The difference between Eastern and Western monasticism came to a head in the dispute between St. Gregory Palamas and the Renaissance man Barlaam. The conclusion reached by the Church, even without an ecumenical council, was that St. Gregory was defending Orthodoxy in what he held, and Barlaam was importing a heresy. I do not claim that Barlaam spoke for the entire Western fashion, nor do I deny the near-certain presence continuities between Western monastic practice and Eastern hesychastic prayer. However, I do assert that Barlaam represented something that was in the mainstream range of Western monasticism and broader trends.

What did Barlaam teach, some readers may want to know. In a nutshell, it was the Renaissance ideal. The answer I would give is, “Something like the liberal arts ideal today,” the cultured liberal arts ideal in so many Christian-founded colleges whose apostasy from any sense of Christianity is documented in The Dying of the Light, in a pattern that sheds unflattering light on how effective it is to found a Christian university. Barlaam taught, like a good Renaissance man, that the noblest exercise of human dignity was to reason and philosophize about God. St. Gregory taught that the noblest exercise of human dignity was to behold the uncreated Light of God and directly experience God. Barlaam wanted monastics to be educated and cultured. St. Gregory wanted monks to prayerfully contemplate inner stillness; Barlaam gave the pejorative term “navel-gazing” for one specific way some people have taught stillness. St. Gregory wanted monasticism to remain what it had always been; Barlaam wanted monasticism to adapt to features of what was then in vogue in the broader European cultures.

One interstitial note as I have at least hinted at Orthodox wariness towards the Blessed Augustine: he is essentially a Church Father as an Evangelical who would conceive of a Church Father. He reasons philosophically about God, and constantly references Scripture. Evangelicals may object to the Renaissance, but the Renaissance and Reformation are tangled with each other more than one might, and Barlaam’s approach is not irrelevant to Evangelicalism. The Blessed Augustine is an astute philosopher and his analysis has layers of depth, but he doesn’t have St. Gregory’s strengths. That stated, there are also Church Fathers as a Church Father would conceive of a Church Father. St. Maximos Confessor readily comes to mind, although he’s not the easiest author to cut your teeth on. St. John Chrysostom wrote dozens of volumes, too many for most people to really read, but he is an eminently clear communicator.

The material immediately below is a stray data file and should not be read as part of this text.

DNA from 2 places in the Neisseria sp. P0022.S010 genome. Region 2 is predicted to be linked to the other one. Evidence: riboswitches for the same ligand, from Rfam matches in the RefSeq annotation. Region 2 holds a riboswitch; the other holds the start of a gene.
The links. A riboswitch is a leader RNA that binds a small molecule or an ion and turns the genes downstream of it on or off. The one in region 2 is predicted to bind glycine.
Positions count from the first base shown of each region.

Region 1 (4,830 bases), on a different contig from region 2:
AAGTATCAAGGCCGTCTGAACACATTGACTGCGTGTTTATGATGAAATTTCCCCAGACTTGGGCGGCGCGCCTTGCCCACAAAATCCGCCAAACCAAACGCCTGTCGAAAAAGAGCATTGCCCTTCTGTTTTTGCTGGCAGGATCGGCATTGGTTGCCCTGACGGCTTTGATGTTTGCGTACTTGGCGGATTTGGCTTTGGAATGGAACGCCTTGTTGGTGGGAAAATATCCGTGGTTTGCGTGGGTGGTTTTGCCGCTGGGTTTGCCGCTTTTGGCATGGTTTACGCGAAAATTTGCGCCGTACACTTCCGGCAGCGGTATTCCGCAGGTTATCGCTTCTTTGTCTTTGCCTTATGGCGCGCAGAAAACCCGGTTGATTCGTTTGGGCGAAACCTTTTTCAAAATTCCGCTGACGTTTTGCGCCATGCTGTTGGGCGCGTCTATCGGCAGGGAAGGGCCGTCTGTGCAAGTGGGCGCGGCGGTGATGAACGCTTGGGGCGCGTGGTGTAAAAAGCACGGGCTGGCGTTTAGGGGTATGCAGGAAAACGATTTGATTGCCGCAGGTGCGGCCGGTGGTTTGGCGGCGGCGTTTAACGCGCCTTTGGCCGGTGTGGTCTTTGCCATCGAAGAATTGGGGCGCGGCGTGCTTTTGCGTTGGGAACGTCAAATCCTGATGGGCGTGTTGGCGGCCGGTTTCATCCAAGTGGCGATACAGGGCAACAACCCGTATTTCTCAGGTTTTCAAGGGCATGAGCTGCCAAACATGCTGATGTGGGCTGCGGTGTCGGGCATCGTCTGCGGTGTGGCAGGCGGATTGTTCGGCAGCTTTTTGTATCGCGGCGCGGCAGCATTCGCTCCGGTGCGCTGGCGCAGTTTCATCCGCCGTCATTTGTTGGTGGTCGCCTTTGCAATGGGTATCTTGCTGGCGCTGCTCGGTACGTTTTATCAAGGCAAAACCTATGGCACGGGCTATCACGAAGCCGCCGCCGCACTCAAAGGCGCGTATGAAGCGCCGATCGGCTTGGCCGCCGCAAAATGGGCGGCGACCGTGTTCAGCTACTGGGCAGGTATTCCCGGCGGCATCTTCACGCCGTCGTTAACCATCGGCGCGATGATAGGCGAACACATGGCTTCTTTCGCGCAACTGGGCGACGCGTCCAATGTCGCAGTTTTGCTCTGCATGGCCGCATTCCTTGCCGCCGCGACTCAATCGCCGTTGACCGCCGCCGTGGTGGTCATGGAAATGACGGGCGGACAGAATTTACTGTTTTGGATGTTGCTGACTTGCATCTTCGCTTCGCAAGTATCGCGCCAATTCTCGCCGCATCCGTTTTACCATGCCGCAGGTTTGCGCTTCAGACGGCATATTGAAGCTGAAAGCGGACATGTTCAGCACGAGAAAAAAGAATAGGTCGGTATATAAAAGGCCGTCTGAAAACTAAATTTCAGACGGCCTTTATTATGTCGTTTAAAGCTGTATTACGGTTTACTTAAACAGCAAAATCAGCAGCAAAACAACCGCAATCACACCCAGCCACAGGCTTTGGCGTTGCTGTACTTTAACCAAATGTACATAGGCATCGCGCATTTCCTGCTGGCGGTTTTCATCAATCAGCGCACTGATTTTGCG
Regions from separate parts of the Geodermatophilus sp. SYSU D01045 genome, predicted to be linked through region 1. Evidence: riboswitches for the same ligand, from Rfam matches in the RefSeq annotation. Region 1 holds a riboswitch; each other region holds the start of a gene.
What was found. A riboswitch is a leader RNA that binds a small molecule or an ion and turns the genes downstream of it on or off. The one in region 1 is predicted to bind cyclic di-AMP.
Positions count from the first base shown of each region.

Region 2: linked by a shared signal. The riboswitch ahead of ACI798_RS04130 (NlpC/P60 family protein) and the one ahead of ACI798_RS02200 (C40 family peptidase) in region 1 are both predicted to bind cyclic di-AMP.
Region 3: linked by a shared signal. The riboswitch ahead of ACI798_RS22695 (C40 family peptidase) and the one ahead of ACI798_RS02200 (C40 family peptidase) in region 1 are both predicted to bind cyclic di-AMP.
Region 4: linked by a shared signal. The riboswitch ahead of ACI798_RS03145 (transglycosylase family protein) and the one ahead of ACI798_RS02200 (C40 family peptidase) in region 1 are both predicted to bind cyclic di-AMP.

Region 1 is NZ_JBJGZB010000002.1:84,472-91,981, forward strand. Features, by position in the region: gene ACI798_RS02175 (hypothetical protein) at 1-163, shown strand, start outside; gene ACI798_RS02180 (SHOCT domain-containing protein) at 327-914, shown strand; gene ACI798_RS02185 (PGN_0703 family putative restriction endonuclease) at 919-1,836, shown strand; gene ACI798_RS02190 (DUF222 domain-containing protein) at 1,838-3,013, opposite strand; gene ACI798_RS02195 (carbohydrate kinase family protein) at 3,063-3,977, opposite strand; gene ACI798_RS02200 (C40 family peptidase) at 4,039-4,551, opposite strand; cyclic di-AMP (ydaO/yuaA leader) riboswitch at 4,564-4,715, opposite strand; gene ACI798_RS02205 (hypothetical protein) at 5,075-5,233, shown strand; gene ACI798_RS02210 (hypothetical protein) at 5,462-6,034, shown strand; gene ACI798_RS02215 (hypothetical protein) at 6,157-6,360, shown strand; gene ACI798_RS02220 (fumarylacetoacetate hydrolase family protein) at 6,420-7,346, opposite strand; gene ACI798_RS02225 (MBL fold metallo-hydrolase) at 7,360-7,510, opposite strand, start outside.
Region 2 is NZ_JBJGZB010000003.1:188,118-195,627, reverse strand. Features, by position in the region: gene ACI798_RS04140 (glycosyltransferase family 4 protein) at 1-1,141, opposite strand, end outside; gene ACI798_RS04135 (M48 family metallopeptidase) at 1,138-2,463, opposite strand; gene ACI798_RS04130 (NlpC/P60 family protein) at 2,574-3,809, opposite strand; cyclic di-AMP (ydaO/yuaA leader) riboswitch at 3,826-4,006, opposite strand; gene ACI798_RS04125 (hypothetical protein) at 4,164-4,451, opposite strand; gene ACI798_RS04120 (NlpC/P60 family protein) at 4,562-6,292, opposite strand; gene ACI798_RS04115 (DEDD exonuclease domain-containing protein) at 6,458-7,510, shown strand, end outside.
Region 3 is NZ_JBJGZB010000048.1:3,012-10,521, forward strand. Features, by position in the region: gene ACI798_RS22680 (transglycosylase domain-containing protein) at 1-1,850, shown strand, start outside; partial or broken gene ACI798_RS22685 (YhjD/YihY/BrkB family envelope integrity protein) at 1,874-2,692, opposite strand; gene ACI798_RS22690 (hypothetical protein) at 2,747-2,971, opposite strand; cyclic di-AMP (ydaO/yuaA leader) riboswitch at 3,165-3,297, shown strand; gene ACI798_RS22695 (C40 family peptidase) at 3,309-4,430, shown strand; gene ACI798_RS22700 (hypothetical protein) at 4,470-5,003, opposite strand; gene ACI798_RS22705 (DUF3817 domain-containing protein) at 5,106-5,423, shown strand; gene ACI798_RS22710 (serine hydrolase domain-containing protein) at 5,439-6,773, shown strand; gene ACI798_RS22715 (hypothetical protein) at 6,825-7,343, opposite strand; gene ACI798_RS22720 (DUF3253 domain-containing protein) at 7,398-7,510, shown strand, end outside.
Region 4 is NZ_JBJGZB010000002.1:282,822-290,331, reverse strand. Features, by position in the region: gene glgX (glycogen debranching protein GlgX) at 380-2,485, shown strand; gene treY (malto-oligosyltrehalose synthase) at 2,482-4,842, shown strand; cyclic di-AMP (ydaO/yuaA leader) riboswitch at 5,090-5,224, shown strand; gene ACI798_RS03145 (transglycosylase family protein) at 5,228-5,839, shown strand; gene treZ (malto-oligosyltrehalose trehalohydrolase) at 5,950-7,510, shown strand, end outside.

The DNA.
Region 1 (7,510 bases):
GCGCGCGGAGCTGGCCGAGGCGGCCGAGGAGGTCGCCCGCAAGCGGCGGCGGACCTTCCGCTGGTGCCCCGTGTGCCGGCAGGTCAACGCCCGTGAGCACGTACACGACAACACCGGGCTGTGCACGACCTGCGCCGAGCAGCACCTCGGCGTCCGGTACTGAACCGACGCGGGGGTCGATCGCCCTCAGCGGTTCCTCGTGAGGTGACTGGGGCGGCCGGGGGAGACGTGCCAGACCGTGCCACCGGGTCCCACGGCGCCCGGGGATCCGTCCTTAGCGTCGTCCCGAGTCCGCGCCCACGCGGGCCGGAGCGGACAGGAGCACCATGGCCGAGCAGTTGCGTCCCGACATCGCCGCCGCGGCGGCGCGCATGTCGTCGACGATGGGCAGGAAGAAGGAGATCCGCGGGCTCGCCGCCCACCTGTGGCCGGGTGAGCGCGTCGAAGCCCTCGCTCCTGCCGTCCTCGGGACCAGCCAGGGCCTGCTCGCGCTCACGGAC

At this point I am ready to make some comments about Martin Luther that wouldn’t have made much sense earlier. Martin Luther took a vow of celibacy and then had the most prodigious exploits of a man who cannot keep his willy where it belongs. Alongside Reformers destroying icons were Reformers “liberating” monastics, many of whom served Luther’s pleasures. (It has been said that Luther’s doctrine of the “bondage of the will” is not something you get by reading the Bible, but a theological rationalization that absolved Luther of guilt for his exploits.) This much is not in dispute historically; it’s just something his Protestant successors are not eager to divulge. (A study of Luther’s incontinence provides the concluding chapter for Degenerate Moderns.)

The Reformers attacked what remained of holy icons, and what remained of holy monasticism. We don’t quite have 100% conformity here, as there have been (and are) Anglican monastics, the famous Taizé monastery in France, and perhaps others, but there have also been Mennonites who want to have icons. There remain pockets in Protestantism of almost everything the Reformers ever attacked. None the less, monasticism was a healthy bedrock in the east, then started to become shifting sand in the West, and then for entirely understandable reasons, as understandable as initial Protestant iconoclasm, the Reformers saw monasticism as simply not helpful.